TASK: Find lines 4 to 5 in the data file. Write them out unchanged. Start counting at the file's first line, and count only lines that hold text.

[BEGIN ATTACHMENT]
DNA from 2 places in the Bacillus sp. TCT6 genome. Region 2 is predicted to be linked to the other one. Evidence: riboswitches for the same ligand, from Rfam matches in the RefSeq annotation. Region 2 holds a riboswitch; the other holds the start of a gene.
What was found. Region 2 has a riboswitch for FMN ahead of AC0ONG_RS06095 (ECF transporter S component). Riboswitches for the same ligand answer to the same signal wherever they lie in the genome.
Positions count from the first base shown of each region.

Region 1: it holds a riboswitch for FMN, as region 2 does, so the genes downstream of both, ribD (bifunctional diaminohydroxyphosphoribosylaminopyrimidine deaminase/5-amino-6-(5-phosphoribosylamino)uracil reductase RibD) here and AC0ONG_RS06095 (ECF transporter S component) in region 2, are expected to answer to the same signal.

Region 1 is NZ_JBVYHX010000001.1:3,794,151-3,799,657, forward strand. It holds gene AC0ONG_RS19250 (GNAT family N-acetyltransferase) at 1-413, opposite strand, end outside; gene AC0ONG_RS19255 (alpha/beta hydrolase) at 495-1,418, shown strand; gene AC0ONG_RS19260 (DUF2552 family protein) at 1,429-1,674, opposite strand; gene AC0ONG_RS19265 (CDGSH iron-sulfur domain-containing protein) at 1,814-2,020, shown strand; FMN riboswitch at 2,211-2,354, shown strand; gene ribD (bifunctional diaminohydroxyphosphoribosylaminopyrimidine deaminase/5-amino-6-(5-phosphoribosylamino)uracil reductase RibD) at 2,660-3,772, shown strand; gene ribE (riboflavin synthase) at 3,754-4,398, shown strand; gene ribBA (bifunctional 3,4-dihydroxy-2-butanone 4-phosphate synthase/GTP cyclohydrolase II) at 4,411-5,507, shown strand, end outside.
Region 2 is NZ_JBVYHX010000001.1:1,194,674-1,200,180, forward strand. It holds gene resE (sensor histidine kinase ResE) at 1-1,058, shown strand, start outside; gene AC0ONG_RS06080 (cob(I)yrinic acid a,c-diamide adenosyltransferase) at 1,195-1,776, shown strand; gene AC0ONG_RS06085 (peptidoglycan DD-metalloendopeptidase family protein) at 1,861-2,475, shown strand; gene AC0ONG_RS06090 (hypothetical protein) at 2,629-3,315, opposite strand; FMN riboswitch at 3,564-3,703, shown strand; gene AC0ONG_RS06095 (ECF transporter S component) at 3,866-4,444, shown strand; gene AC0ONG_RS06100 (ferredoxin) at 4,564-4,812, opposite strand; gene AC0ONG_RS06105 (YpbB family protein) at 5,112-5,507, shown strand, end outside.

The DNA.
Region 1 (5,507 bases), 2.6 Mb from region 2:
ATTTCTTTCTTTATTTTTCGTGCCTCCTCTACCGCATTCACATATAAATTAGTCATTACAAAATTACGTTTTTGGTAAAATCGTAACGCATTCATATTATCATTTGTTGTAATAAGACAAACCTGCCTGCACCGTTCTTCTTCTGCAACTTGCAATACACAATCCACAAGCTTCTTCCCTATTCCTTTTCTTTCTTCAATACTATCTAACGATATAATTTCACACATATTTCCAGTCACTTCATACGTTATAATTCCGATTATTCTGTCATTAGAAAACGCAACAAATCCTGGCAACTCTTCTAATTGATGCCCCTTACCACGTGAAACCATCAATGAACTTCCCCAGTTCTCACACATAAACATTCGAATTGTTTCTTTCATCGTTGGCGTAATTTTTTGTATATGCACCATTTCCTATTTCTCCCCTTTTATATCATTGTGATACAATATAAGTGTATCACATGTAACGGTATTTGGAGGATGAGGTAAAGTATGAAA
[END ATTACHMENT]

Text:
Region 1: it holds a riboswitch for FMN, as region 2 does, so the genes downstream of both, ribD (bifunctional diaminohydroxyphosphoribosylaminopyrimidine deaminase/5-amino-6-(5-phosphoribosylamino)uracil reductase RibD) here and AC0ONG_RS06095 (ECF transporter S component) in region 2, are expected to answer to the same signal.

Region 1 is NZ_JBVYHX010000001.1:3,794,151-3,799,657, forward strand. It holds gene AC0ONG_RS19250 (GNAT family N-acetyltransferase) at 1-413, opposite strand, end outside; gene AC0ONG_RS19255 (alpha/beta hydrolase) at 495-1,418, shown strand; gene AC0ONG_RS19260 (DUF2552 family protein) at 1,429-1,674, opposite strand; gene AC0ONG_RS19265 (CDGSH iron-sulfur domain-containing protein) at 1,814-2,020, shown strand; FMN riboswitch at 2,211-2,354, shown strand; gene ribD (bifunctional diaminohydroxyphosphoribosylaminopyrimidine deaminase/5-amino-6-(5-phosphoribosylamino)uracil reductase RibD) at 2,660-3,772, shown strand; gene ribE (riboflavin synthase) at 3,754-4,398, shown strand; gene ribBA (bifunctional 3,4-dihydroxy-2-butanone 4-phosphate synthase/GTP cyclohydrolase II) at 4,411-5,507, shown strand, end outside.